- Cape student sues, accuses school officials of slamming her to ground multiple times (04/28/16)46
- Neelys Landing man shot, killed by highway patrol trooper after traffic stop (05/01/16)36
- Bob Evans restaurant in Cape Girardeau among chain's 21 closings (04/26/16)9
- Missouri House votes to allow concealed weapons without permits (04/28/16)8
- Police report filed, but no charges in incident at Cape Central (04/29/16)40
- Two hurt in motorcycle wreck on Interstate 55 (04/25/16)1
- 2016 All-Missourian Boys Basketball (04/29/16)
- Senator introduces bill for I-57 that would connect Sikeston with Little Rock (04/28/16)4
- Law firm requests information about Cape's traffic cameras (04/25/16)3
- Local lawmakers split over failed medical marijuana bill; voters may have a say (04/26/16)19
Region digest 01/22/02
Cape mayor forum to be on television
Voters who missed last Wednesday's mayoral forum at the Cape Girardeau City Council chambers will have an opportunity to see it on cable access channel 5 at 6 Wednesday. It will be repeated again at 6 p.m. Tuesday, Jan. 29.
The event, sponsored by the League of Women Voters, KZIM and the Southeast Missouri State political science department, features the city's four mayoral candidates, Jay Knudtson, Melvin Gateley, Walter White and Stanley Wicks.
Among the topics discussed include term limits, the ward system, taxes, the River Campus, building codes, affordable housing and downtown developments.
Holden appoints coroner for Mississippi County
CHARLESTON, Mo. -- Terry A. Parker of Charleston was appointed to serve as Mississippi County's new coroner Friday by Gov. Bob Holden.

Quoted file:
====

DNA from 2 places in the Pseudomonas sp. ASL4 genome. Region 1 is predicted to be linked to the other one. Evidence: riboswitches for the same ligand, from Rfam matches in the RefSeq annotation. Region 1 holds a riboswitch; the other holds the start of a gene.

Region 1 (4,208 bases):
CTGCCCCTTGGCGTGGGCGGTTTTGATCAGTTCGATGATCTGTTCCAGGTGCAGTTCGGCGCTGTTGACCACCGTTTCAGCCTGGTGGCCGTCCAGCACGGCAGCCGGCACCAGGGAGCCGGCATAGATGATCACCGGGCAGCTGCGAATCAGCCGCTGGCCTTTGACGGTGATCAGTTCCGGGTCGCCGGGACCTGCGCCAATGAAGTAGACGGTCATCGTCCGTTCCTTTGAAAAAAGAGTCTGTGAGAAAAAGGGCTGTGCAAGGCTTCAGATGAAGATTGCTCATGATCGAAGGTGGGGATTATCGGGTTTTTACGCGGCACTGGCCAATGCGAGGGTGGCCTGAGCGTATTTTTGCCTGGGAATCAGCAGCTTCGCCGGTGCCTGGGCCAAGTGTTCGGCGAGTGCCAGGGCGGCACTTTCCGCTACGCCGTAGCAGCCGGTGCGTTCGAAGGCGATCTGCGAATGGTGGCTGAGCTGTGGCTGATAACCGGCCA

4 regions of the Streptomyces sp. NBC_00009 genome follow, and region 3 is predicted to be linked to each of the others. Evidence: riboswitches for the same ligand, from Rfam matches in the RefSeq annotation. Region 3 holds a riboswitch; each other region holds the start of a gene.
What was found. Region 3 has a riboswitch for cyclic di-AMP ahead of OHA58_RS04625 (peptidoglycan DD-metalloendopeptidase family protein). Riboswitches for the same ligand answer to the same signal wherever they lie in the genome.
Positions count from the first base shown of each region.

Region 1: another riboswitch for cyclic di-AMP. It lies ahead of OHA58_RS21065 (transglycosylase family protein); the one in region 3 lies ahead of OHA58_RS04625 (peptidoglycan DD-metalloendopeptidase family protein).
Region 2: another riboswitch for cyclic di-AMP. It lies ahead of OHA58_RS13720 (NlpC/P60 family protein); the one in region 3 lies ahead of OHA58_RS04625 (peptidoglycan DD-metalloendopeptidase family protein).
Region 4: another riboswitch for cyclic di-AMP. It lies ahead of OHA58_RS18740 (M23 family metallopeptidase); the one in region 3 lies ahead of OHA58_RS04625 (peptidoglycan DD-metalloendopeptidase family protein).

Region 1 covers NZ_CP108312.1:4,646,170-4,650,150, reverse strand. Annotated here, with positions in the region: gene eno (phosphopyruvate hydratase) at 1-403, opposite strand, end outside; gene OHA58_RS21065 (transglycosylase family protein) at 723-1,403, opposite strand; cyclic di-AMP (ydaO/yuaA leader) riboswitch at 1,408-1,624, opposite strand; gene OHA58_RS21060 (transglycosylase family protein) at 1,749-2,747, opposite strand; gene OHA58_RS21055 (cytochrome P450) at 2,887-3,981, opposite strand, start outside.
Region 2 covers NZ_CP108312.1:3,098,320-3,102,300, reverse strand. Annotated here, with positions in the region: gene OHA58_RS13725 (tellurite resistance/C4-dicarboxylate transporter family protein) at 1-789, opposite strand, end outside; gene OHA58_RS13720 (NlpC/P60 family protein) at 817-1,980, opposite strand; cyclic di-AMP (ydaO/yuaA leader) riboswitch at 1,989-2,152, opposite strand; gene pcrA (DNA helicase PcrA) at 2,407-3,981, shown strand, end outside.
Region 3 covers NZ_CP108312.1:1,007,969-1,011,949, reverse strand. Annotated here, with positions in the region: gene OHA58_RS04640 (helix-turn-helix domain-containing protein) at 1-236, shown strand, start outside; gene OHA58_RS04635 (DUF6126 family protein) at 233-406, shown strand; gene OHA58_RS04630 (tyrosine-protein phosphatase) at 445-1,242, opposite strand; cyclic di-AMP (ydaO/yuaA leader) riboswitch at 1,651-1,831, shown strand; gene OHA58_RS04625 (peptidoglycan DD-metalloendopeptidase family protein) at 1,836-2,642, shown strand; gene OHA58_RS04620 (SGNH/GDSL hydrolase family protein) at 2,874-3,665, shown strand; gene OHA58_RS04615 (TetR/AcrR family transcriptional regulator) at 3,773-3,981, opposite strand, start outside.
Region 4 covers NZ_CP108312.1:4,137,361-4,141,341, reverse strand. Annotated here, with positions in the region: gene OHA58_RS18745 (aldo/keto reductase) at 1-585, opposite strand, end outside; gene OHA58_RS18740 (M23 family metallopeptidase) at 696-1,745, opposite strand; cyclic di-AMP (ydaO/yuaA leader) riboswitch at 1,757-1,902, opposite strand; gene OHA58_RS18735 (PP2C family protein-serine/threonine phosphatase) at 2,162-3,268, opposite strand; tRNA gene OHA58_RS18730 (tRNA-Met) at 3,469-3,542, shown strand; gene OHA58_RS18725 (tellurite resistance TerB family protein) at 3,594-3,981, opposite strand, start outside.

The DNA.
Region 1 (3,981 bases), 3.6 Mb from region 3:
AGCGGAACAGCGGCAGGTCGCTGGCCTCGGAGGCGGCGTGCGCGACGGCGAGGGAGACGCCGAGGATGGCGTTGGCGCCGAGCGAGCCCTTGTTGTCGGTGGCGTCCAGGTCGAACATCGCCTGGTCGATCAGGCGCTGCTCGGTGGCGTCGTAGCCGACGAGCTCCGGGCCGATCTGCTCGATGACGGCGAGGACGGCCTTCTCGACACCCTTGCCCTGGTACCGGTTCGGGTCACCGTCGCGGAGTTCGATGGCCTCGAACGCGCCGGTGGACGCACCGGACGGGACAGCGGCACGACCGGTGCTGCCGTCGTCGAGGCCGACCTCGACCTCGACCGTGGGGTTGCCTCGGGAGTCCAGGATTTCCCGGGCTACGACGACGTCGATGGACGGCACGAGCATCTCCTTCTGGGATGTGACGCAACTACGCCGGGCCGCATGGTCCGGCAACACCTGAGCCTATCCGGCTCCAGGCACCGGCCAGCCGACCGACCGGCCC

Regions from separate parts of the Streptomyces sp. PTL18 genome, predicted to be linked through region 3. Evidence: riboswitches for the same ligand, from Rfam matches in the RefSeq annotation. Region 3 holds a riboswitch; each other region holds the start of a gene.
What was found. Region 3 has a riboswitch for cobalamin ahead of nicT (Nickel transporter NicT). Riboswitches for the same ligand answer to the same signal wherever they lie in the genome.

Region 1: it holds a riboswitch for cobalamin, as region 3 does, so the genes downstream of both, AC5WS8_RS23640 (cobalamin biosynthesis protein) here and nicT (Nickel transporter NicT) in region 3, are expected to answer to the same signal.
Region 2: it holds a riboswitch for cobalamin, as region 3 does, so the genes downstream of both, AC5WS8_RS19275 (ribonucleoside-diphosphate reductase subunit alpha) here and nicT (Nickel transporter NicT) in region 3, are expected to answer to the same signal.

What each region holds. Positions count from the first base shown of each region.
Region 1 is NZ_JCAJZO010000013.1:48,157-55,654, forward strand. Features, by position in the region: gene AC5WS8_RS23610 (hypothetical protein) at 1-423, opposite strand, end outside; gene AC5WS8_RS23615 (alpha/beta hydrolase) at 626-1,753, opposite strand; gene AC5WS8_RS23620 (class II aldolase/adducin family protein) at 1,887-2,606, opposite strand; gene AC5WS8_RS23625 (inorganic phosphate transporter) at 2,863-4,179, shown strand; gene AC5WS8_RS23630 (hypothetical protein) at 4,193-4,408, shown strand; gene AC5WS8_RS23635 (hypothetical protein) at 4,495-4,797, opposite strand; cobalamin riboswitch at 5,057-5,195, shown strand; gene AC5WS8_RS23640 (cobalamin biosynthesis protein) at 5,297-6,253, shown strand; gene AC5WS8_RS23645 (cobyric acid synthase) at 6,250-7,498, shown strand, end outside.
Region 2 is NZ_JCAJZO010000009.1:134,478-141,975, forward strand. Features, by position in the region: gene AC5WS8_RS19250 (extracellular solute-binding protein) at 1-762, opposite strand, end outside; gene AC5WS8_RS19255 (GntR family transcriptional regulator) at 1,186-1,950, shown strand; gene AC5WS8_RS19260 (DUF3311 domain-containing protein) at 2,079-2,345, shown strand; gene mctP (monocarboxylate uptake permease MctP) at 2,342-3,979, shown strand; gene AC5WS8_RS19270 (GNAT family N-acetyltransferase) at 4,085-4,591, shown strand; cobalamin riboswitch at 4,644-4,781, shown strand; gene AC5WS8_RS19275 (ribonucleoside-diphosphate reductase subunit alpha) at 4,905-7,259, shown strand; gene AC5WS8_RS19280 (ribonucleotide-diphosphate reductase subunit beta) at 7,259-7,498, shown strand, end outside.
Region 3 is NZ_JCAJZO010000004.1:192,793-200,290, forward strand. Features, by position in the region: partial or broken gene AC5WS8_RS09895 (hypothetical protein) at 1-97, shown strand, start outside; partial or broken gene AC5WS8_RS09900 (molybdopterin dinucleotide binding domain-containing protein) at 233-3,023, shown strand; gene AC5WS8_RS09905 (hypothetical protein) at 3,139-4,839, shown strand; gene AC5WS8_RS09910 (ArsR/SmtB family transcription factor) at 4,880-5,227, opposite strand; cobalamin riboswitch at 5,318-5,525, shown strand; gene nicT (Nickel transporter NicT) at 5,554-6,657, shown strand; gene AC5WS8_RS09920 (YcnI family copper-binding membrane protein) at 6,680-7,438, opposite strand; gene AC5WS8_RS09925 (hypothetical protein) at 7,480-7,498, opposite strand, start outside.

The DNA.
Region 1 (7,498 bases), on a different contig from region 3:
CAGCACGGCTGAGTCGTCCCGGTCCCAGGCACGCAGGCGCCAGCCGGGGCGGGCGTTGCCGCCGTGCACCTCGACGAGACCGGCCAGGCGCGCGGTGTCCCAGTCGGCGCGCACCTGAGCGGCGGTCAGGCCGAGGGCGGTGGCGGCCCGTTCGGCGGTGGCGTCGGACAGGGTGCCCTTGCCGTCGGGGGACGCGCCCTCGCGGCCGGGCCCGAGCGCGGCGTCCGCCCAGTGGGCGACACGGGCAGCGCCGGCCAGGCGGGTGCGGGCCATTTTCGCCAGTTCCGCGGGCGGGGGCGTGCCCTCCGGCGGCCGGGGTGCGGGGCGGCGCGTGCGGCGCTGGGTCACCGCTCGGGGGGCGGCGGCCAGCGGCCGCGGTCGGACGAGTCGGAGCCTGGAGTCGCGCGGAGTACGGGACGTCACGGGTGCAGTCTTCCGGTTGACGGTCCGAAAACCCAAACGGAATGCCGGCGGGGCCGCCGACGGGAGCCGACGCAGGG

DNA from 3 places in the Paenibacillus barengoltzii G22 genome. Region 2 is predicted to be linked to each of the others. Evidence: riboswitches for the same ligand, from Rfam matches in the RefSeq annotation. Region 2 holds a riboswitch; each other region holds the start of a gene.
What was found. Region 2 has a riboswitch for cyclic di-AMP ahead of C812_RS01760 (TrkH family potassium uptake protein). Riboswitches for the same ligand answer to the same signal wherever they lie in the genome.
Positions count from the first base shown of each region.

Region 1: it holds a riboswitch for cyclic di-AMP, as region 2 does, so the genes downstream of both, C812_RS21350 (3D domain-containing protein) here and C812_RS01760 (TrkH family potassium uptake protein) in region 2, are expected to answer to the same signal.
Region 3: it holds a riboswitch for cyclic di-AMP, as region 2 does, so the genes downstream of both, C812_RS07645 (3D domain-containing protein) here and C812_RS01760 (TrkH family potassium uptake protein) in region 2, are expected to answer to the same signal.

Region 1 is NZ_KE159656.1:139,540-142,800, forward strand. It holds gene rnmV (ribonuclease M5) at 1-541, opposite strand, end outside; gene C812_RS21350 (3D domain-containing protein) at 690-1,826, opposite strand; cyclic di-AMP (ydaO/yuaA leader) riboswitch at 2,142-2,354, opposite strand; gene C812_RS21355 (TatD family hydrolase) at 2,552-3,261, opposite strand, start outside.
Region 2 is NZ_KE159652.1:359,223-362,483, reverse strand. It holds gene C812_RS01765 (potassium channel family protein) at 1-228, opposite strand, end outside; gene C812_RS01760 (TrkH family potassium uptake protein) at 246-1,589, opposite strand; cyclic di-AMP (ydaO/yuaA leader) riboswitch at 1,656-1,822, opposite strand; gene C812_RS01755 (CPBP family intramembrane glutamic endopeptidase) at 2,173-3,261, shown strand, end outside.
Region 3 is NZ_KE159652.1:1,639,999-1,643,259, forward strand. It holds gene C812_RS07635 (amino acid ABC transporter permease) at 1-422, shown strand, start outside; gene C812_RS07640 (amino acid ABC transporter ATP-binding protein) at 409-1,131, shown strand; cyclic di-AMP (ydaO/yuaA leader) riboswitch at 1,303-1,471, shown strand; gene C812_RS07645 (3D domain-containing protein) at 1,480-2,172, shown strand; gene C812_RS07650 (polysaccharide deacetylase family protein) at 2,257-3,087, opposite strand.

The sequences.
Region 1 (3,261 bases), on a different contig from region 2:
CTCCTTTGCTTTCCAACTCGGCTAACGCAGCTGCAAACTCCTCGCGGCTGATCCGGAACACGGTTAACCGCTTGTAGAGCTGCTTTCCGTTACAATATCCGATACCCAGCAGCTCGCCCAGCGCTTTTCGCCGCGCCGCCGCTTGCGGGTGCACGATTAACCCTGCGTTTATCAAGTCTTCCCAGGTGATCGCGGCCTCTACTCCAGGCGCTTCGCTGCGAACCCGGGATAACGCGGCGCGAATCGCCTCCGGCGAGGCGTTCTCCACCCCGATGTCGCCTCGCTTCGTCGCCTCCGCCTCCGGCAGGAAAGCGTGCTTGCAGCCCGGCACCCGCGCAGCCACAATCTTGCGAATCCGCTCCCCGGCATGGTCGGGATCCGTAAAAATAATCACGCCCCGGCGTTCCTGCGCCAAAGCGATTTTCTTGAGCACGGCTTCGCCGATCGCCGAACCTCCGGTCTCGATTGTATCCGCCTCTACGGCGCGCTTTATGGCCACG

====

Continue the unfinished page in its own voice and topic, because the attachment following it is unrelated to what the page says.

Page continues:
Parker, 30, replaces John Allen McMikle of Charleston, who resigned in December citing health reasons.
Parker became a licensed funeral director in 1992 and has worked at McMikle Funeral Home in Charleston for nearly 13 years. Parker attended Southeast Missouri State University.
Edward Jones tops list of best places to work
NEW YORK -- St. Louis broker Edward Jones topped Fortune Magazine's list of the 100 best places to work, the magazine said Monday.
Jones, a financial services company, employs about 4,800 people in Missouri and 23,000 worldwide. It ranked ninth on Fortune's list last year.
The magazine pointed out that Jones had no layoffs during 2001 and granted early bonuses to brokers hurt by the decline in stock trading.
Other Missouri companies on the list included American Century Investments in Kansas City, at 23rd, and A.G. Edwards in St. Louis, at 67th.
Snow doesn't dampen 16th Ag Expo spirit
POPLAR BLUFF, Mo. -- Threats of snow didn't stop folks from attending this weekend's 16th Annual Ag Expo.
"That kind of weather doesn't bother farmers," said Bruce Beck, agronomy specialist at the University of Missouri Extension Service.
The event, sponsored by the University of Missouri Extension Service and the Three Rivers Community College Agriculture Club, was intended to raise awareness of the agriculture industry.
Phyllis Flanigan, county program director at the University of Missouri Extension Service, said the only events that had fewer participants than usual were the beauty pageants.
"We projected about 12,000 people were in attendance," said Black River Coliseum director Calvin Rutledge. "It was better than last year."
Man seeks 'holy grail' in ballot initiative
A Missouri gun enthusiast is campaigning to ease firearms restrictions in his state, using Vermont law as a model.
Steve Umscheid, 55, is circulating a petition that calls for a repeal of the Missouri laws that prohibit the carrying of concealed weapons. Vermont is the only state in the nation that doesn't require a permit to carry weapons.
"Vermont's concealed weapon law is a legend across the nation in the gun community," said Umscheid, a computer programmer who works for the city of St. Louis. "No restrictions: That's the holy grail."
A concealed weapon initiative failed in a 1999 statewide vote, losing by about 3 percentage points.
Umscheid has until the end of April to collect enough signatures from registered voters. He said he needs at least 60,000 valid signatures; so far, he only has 6,000.
-- From staff, wire reports